Horner suggests it would be ‘logical’ for Red Bull to partner with Porsche

Porsche intend to enter Formula 1 in 2026 and make powertrains for Red Bull.

Red Bull team principal Christian Horner notes that it would be prudent to open up discussions with Porsche about a potential power supply in 2026, but confirms that nothing has been set in stone yet.

Volkswagen are planning to enter Formula 1 in four years’ time with their subsidiaries – Audi and Porsche – aiming to form relationships with teams for varying reasons.

While Porsche would like to manufacture a powertrains package for a team – Volkswagen chairman Herbert Diess has suggested work has already begun – Audi are seeking to buy an existing team on the grid, with Aston Martin currently looking the most likely option.

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Red Bull are constructing an auxiliary factory in Milton Keynes that will enable them to manufacture their own engines and gearboxes when their relationship with Honda ends in 2025, but there are rumours aplenty that they will instead choose to outsource this work to Porsche.

Adviser Dr Helmut Marko was previously very tight-lipped on the matter, but Horner reveals that the team are exploring every avenue.

“It is obviously great, the commitment that VW stated, as a parent company to both Porsche and Audi, that they’ve both got the intent of going into Formula 1,” he told RacingNews365.com.

“We’ve just started a new journey as a power unit manufacturer for 2026, so, of course, it would be logical for us to look at all discussions about a potential cooperation.”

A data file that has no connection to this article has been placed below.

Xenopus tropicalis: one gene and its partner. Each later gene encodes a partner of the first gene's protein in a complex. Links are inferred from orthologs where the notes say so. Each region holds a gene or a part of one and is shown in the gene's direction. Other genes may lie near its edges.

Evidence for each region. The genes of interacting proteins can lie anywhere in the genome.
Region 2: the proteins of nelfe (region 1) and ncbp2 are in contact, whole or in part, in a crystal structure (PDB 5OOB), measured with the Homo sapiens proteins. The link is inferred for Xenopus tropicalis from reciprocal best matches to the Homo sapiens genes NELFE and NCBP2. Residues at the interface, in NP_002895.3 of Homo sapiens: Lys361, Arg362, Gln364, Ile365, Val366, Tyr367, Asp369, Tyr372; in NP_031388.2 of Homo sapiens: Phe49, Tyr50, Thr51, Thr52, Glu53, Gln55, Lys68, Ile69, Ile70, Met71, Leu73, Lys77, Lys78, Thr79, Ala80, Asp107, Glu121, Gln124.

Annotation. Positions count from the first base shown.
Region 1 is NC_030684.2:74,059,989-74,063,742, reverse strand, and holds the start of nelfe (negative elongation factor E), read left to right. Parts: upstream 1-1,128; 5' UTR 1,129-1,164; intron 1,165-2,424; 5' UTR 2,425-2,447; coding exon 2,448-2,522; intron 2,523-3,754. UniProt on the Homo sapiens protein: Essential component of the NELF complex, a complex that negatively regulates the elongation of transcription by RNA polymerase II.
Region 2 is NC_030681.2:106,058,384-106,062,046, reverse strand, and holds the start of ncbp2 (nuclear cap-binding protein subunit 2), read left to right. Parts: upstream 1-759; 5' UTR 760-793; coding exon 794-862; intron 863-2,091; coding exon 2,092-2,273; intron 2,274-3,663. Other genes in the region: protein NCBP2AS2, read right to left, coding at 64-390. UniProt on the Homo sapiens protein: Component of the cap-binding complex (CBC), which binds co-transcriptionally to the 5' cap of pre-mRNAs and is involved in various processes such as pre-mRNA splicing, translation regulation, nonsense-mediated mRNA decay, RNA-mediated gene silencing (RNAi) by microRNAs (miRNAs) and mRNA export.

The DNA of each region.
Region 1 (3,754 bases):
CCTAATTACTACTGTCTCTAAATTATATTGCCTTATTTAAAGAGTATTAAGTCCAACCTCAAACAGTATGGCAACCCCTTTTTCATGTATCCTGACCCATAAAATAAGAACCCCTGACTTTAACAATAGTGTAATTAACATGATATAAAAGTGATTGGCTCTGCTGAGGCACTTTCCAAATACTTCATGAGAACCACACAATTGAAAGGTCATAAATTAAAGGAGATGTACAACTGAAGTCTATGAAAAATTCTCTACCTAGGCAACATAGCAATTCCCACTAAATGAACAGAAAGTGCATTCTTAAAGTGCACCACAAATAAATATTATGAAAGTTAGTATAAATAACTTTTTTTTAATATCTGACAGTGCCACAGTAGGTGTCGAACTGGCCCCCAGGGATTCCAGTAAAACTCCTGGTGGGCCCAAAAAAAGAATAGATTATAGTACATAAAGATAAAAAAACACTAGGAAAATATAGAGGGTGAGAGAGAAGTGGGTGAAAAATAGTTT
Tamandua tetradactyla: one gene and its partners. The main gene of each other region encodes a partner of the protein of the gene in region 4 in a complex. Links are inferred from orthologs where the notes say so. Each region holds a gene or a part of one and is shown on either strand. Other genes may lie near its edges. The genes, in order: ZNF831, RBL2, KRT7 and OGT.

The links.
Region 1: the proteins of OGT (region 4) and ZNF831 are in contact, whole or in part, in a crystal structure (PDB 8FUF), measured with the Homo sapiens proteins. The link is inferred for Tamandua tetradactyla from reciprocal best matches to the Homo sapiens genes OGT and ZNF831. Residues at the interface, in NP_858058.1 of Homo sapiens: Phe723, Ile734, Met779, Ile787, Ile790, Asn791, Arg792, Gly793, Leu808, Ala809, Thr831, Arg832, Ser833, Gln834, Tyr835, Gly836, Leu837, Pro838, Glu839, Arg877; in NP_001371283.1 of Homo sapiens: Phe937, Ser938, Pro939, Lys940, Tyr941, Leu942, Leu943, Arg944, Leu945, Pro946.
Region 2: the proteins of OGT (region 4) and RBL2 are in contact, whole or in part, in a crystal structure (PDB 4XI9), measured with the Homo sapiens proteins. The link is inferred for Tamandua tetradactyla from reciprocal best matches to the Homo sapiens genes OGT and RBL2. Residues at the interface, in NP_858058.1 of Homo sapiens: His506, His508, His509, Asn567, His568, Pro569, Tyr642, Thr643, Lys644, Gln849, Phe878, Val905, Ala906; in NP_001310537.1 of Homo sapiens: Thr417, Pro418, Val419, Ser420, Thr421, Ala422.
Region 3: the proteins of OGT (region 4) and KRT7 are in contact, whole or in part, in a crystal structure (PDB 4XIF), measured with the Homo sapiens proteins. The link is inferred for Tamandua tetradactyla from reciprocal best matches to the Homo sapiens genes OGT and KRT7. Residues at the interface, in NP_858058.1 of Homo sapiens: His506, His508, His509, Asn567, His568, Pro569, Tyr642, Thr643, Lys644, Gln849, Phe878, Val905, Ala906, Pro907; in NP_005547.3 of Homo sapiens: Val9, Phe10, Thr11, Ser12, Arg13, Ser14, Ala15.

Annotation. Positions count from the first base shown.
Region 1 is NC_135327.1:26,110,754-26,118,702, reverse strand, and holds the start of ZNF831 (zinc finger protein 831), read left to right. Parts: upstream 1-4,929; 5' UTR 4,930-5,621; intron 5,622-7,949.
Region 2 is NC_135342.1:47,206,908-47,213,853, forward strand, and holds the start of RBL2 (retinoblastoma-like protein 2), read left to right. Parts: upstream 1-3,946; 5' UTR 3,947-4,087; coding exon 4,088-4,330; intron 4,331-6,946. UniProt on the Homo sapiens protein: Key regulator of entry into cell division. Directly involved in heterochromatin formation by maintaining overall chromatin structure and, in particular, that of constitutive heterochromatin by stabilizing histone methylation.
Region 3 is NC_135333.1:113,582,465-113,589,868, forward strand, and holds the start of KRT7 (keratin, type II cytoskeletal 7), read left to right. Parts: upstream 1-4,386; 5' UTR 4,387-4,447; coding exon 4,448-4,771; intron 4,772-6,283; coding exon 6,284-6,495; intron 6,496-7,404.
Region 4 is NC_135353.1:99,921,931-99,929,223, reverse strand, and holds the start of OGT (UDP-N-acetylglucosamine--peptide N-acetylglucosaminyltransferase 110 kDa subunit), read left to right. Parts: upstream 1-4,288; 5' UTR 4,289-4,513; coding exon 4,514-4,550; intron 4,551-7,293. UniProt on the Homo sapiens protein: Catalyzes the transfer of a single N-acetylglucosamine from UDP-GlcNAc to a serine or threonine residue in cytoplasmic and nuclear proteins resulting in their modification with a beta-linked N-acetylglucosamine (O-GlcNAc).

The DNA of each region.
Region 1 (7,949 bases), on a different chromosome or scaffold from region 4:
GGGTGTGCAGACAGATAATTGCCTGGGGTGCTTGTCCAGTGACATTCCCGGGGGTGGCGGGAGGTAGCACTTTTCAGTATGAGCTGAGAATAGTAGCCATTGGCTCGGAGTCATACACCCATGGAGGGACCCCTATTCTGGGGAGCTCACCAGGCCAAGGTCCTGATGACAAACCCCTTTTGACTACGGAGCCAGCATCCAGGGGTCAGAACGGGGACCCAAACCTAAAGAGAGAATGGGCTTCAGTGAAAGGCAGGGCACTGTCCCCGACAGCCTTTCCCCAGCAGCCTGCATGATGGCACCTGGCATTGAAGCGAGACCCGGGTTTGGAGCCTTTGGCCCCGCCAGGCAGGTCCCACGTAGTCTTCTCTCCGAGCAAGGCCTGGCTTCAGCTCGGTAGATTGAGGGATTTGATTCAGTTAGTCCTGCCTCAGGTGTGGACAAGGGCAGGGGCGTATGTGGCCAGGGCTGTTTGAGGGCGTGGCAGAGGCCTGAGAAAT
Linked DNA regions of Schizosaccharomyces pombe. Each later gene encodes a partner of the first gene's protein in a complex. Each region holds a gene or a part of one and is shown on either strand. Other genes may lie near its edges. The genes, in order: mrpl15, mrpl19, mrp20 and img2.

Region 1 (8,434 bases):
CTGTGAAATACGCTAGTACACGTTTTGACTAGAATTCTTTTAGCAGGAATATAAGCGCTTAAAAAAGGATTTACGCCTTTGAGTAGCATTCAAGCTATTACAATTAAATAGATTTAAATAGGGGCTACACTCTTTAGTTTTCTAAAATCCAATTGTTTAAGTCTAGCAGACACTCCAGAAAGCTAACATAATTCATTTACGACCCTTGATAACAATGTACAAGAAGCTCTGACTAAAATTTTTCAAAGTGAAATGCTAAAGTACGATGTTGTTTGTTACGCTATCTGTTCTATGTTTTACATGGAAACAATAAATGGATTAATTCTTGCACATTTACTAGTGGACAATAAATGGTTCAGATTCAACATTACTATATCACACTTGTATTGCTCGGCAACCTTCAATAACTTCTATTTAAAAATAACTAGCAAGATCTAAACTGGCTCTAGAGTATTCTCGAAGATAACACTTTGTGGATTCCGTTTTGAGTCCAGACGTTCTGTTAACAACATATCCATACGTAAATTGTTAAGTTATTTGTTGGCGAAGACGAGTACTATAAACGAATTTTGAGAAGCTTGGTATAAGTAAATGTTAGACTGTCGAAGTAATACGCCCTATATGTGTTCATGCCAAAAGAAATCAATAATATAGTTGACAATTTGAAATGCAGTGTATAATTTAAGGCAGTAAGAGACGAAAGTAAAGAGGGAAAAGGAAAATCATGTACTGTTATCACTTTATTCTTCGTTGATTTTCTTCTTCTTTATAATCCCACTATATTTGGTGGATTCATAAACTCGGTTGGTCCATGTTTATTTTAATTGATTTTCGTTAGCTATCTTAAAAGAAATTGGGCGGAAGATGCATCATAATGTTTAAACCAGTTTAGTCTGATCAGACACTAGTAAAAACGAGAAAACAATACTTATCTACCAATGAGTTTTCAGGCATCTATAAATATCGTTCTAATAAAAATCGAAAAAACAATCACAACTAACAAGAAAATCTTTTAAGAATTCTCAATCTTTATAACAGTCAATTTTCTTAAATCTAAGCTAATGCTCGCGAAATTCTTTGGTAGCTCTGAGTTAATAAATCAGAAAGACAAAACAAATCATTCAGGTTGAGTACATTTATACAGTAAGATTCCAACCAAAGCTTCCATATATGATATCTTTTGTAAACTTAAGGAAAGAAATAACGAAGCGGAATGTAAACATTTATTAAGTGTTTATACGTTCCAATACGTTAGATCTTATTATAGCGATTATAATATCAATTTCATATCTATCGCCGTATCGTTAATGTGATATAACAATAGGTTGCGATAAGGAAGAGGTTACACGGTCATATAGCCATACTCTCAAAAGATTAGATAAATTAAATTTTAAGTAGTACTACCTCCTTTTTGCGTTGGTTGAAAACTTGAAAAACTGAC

Despite the interest, the Briton divulged that no progress has yet been made on a possible deal.

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“It’s still very early days,” he added.

“There’s nothing to report and, when there is, you guys (the media) will naturally be the first to know.”

Michael Andretti’s intended entry into Formula 1 in 2026 would put 11 teams on the grid, meaning that teams will receive a smaller slice of pie when the prize money is given out.

To compensate for that, new teams must pay a $200 million entry fee to get into the pinnacle of motorsport.

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Horner suggests that promoters should start reducing their own pay checks if they are to push for new entrants given that it ultimately means less money for the other teams.

“Money is ultimately going to be a significant factor,” he stated.

“I see a question, really for the promoter, that if they want more teams, they’re obviously going to have to dilute their share of the fund, because it would be unfair to expect the other teams to pay for the additional new entrants to come in indirectly.

“I think it’s great that there’s the interest from new brands, and a team like Andretti, a great name, but I think it’s something that, with [F1 owner] Liberty [Media], it’s their business model that they need to work out for the future.”

Mercedes boss Toto Wolff has previously said that any new team on the grid would need to prove that they can “add value” to the sport.